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Class III endophytes, clandestine movement amongst hosts and habitats and their potential for disease; a focus on Neofusicoccum australe

Sakalidis, M.L., Hardy, G.E.St.J. and Burgess, T.I. (2011) Class III endophytes, clandestine movement amongst hosts and habitats and their potential for disease; a focus on Neofusicoccum australe. Australasian Plant Pathology, 40 (5). pp. 510-521.

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    Link to Published Version: http://dx.doi.org/10.1007/s13313-011-0077-3
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    Abstract

    Neofusicoccum australe is a class III endophyte characterised by a quiescent passive life phase and an active pathogenic life phase as a latent pathogen. The latter life stage has been observed worldwide for numerous woody horticultural hosts. In this study, we have re-evaluated GenBank ITSrDNA sequence data to establish the current host and geographical range of N. australe. Additionally, we have interrogated the diversity of N. australe in Australia using microsatellite markers to ascertain if there are any host or site preference for different genotypes. N. australe has a widespread distribution across ten countries and colonises 46 hosts from 18 plant families; mainly angiosperms, some coniferous species and one monocot. Phylogenetic analysis of the ITSrDNA sequence indicates there is a single dominant ITS genotype present in most locations and there are another 12 rare or moderately rare genotypes. Populations of N. australe in Australia appear to be highly diverse, and there is no discernable host or habitat restriction. The dominance of N. australe in native forest throughout the southwest of Western Australia, and its rarity elsewhere in native vegetation, while being common as a pathogen of horticultural hosts, suggests that this species is endemic to Western Australia.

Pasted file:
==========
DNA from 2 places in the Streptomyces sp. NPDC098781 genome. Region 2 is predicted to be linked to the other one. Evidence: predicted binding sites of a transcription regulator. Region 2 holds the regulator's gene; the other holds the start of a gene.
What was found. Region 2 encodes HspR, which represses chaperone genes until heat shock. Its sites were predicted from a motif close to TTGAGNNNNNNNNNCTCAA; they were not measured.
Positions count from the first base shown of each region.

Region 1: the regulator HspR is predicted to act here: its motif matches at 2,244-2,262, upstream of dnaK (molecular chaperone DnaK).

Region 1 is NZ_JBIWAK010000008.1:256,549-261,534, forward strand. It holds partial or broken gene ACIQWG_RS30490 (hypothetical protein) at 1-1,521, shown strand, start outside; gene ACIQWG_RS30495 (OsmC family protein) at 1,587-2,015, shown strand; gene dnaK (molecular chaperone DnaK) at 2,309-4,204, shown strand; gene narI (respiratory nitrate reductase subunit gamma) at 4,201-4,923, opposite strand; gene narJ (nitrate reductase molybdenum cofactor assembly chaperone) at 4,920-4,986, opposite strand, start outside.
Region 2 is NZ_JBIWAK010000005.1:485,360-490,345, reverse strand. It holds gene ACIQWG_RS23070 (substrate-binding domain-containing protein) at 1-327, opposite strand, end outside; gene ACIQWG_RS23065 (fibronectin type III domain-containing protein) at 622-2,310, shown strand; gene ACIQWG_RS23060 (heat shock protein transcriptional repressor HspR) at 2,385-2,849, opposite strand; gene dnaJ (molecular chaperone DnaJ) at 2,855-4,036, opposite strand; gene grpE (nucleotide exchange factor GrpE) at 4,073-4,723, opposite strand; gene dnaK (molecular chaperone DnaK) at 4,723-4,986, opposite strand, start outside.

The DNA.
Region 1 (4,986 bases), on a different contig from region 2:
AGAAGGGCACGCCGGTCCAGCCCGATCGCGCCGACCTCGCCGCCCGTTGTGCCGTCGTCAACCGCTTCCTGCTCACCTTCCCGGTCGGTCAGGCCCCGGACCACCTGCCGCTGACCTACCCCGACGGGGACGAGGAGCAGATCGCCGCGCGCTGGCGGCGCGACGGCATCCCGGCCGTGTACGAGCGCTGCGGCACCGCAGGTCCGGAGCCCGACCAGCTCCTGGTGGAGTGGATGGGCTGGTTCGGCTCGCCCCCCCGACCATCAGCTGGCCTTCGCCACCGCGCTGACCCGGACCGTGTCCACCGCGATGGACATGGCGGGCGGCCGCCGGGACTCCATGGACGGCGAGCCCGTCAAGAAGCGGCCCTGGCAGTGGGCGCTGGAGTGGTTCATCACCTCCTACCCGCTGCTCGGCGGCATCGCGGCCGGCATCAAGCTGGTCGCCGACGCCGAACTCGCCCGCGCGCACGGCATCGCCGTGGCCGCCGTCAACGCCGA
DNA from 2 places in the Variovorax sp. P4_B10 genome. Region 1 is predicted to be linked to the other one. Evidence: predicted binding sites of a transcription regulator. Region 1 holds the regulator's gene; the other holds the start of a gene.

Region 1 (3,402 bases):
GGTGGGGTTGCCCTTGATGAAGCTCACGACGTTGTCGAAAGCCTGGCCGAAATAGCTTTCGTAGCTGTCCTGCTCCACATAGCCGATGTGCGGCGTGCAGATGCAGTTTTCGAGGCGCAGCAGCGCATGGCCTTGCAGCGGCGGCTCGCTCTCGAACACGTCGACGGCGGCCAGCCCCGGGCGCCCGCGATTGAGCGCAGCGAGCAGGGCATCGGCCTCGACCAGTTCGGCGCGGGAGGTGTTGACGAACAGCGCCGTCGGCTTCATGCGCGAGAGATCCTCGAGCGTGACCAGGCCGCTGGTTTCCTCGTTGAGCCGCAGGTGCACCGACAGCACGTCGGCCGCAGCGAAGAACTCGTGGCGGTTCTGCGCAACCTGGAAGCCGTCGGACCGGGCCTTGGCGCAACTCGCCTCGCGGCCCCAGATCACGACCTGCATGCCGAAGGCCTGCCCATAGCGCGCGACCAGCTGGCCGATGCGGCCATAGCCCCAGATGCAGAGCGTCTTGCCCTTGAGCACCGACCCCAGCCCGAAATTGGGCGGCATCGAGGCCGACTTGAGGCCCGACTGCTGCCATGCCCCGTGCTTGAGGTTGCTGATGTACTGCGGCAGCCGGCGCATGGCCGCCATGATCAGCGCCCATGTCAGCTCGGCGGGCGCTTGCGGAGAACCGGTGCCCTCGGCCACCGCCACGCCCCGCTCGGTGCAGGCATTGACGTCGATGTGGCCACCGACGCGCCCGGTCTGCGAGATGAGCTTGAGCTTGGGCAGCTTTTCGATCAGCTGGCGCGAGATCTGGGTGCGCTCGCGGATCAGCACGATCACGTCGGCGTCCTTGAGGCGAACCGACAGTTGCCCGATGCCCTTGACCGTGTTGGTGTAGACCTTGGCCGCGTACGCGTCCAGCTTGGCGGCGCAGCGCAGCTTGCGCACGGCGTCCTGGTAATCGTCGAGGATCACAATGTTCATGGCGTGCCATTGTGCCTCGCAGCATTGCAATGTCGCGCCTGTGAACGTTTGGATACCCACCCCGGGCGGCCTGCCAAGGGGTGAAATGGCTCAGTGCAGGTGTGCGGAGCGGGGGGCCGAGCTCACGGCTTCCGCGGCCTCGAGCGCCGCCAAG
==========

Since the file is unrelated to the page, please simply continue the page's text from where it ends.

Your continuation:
Publication Type: Journal Article
    Murdoch Affiliation: Centre of Excellence for Climate Change and Forest and Woodland Health
    School of Biological Sciences and Biotechnology
    Publisher: Springer Verlag
    Copyright: © Australasian Plant Pathology Society Inc. 2011
    URI: http://researchrepository.murdoch.edu.au/id/eprint/4872
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